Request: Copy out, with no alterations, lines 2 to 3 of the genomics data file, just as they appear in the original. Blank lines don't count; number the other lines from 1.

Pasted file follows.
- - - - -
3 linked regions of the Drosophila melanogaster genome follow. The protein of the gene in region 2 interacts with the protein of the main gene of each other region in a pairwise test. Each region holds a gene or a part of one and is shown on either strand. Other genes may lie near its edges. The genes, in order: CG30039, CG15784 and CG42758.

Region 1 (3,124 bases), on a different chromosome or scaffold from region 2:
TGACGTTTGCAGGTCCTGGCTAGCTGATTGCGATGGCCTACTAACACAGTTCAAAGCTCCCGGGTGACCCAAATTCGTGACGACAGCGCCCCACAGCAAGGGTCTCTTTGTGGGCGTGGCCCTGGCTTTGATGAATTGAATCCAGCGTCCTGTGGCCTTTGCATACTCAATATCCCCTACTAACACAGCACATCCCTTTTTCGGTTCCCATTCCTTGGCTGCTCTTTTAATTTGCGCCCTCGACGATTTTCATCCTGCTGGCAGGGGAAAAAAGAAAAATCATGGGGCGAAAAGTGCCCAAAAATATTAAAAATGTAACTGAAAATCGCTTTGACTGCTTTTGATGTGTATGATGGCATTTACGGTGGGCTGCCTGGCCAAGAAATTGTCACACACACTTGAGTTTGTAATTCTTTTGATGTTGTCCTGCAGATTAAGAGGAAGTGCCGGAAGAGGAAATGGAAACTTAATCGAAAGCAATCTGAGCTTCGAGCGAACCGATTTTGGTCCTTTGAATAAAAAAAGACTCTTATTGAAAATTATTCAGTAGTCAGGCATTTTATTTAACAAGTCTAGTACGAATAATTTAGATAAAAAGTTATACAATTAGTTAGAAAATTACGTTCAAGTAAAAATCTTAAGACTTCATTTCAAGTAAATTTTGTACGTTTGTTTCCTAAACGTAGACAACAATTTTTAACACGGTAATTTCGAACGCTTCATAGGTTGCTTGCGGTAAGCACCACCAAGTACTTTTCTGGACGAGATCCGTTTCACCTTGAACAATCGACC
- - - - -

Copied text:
Region 1 (3,124 bases), on a different chromosome or scaffold from region 2:
TGACGTTTGCAGGTCCTGGCTAGCTGATTGCGATGGCCTACTAACACAGTTCAAAGCTCCCGGGTGACCCAAATTCGTGACGACAGCGCCCCACAGCAAGGGTCTCTTTGTGGGCGTGGCCCTGGCTTTGATGAATTGAATCCAGCGTCCTGTGGCCTTTGCATACTCAATATCCCCTACTAACACAGCACATCCCTTTTTCGGTTCCCATTCCTTGGCTGCTCTTTTAATTTGCGCCCTCGACGATTTTCATCCTGCTGGCAGGGGAAAAAAGAAAAATCATGGGGCGAAAAGTGCCCAAAAATATTAAAAATGTAACTGAAAATCGCTTTGACTGCTTTTGATGTGTATGATGGCATTTACGGTGGGCTGCCTGGCCAAGAAATTGTCACACACACTTGAGTTTGTAATTCTTTTGATGTTGTCCTGCAGATTAAGAGGAAGTGCCGGAAGAGGAAATGGAAACTTAATCGAAAGCAATCTGAGCTTCGAGCGAACCGATTTTGGTCCTTTGAATAAAAAAAGACTCTTATTGAAAATTATTCAGTAGTCAGGCATTTTATTTAACAAGTCTAGTACGAATAATTTAGATAAAAAGTTATACAATTAGTTAGAAAATTACGTTCAAGTAAAAATCTTAAGACTTCATTTCAAGTAAATTTTGTACGTTTGTTTCCTAAACGTAGACAACAATTTTTAACACGGTAATTTCGAACGCTTCATAGGTTGCTTGCGGTAAGCACCACCAAGTACTTTTCTGGACGAGATCCGTTTCACCTTGAACAATCGACC